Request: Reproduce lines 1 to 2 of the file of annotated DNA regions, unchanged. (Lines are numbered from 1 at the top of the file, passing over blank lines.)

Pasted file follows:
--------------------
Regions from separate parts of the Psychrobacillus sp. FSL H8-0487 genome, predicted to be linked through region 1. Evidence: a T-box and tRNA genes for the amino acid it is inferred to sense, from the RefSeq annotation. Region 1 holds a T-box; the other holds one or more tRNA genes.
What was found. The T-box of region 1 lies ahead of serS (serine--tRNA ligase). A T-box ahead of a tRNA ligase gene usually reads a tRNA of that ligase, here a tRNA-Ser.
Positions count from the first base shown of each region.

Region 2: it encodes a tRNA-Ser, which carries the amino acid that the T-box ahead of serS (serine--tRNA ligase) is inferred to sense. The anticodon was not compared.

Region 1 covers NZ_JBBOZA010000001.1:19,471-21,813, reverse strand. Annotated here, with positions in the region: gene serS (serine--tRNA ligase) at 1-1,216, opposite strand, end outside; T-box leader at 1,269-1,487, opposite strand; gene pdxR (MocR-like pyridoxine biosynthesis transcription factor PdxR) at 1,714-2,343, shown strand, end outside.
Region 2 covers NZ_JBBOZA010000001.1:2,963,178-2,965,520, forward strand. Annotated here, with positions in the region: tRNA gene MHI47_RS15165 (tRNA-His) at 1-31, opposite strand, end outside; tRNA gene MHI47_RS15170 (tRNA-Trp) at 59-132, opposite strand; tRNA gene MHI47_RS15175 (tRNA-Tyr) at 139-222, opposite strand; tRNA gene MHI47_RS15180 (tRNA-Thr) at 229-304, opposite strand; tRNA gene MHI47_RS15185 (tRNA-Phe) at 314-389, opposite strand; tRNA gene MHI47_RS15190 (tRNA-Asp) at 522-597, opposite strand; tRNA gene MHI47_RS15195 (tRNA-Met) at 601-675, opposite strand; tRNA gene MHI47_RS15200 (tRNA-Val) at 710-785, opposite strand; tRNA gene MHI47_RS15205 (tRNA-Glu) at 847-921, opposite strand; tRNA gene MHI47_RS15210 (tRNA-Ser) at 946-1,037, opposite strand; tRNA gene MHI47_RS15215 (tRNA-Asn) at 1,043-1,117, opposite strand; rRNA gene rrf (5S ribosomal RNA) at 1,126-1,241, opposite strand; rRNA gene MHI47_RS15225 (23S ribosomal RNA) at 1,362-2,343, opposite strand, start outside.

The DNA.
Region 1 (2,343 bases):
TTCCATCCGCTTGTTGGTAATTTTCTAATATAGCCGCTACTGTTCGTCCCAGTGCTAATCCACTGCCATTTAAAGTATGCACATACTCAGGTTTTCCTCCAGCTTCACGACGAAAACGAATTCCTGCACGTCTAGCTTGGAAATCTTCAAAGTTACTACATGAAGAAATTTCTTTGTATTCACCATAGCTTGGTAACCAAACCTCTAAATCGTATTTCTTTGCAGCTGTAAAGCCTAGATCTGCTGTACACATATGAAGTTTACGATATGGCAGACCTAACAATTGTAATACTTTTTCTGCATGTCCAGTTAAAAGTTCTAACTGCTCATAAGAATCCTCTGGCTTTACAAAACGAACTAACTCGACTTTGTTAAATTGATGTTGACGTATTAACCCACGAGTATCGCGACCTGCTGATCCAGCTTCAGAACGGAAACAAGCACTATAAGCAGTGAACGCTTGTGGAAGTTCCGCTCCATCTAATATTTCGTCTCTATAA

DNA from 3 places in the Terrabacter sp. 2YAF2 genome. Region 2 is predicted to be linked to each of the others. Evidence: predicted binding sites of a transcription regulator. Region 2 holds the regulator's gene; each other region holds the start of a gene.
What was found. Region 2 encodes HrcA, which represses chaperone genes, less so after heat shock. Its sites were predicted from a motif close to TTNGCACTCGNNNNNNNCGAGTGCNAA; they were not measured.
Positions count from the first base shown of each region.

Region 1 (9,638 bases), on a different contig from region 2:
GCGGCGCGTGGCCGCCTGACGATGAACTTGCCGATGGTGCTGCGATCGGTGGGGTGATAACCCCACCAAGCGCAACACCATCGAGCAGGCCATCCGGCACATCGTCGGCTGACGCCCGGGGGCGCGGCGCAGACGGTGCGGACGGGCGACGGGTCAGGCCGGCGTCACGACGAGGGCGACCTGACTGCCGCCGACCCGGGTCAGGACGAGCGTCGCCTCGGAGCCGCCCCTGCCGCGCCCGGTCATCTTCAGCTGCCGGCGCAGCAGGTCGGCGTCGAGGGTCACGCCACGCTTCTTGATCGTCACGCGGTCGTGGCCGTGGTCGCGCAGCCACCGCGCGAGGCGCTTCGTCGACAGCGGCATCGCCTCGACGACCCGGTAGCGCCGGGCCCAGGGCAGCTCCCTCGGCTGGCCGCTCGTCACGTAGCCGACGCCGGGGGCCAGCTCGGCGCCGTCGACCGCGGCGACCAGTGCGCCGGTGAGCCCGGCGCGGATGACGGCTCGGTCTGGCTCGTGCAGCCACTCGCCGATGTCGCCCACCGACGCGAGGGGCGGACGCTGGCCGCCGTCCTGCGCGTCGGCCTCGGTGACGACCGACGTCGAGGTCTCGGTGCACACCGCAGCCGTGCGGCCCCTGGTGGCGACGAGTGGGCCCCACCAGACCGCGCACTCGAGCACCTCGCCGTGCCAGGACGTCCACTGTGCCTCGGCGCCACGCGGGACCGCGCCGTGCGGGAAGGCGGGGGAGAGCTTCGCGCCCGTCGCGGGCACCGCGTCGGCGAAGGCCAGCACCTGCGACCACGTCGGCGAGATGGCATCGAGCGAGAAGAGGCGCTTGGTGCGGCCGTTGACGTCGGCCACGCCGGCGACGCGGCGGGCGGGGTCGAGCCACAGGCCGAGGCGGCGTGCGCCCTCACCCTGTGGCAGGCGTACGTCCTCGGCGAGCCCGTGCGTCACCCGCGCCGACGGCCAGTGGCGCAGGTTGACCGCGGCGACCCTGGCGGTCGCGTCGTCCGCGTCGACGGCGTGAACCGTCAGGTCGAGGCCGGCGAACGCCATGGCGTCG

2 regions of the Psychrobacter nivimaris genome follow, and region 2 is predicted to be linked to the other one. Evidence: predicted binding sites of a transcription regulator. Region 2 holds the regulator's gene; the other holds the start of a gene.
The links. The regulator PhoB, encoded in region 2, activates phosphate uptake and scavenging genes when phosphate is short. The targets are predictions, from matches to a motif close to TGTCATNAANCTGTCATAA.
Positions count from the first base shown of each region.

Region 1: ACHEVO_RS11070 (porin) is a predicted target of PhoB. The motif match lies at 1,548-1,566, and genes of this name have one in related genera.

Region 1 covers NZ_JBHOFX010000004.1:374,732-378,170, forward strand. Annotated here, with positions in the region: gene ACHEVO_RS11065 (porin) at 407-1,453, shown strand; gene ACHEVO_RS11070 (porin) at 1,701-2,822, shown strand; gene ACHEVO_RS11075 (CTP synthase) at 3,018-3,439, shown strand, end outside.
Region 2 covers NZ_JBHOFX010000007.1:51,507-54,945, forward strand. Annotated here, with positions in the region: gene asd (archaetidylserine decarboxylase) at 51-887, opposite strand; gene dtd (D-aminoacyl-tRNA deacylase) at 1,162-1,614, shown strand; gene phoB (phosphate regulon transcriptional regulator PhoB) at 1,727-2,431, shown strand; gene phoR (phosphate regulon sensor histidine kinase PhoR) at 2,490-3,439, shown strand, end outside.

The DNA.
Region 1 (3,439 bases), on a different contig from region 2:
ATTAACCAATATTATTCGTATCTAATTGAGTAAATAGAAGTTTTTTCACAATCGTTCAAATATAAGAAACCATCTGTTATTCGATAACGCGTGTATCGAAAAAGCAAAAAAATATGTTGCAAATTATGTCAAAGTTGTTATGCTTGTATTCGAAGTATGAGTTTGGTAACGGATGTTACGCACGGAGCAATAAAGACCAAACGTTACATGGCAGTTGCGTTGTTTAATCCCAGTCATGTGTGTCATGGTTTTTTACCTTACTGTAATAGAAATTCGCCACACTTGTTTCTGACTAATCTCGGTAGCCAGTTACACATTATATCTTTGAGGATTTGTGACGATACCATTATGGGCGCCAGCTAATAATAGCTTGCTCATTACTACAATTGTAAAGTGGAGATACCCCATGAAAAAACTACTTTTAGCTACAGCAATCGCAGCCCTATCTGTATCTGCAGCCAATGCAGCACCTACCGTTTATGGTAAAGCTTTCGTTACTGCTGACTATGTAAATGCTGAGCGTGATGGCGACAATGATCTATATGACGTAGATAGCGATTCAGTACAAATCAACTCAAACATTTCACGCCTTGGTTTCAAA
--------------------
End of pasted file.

Regions from separate parts of the Psychrobacillus sp. FSL H8-0487 genome, predicted to be linked through region 1. Evidence: a T-box and tRNA genes for the amino acid it is inferred to sense, from the RefSeq annotation. Region 1 holds a T-box; the other holds one or more tRNA genes.
What was found. The T-box of region 1 lies ahead of serS (serine--tRNA ligase). A T-box ahead of a tRNA ligase gene usually reads a tRNA of that ligase, here a tRNA-Ser.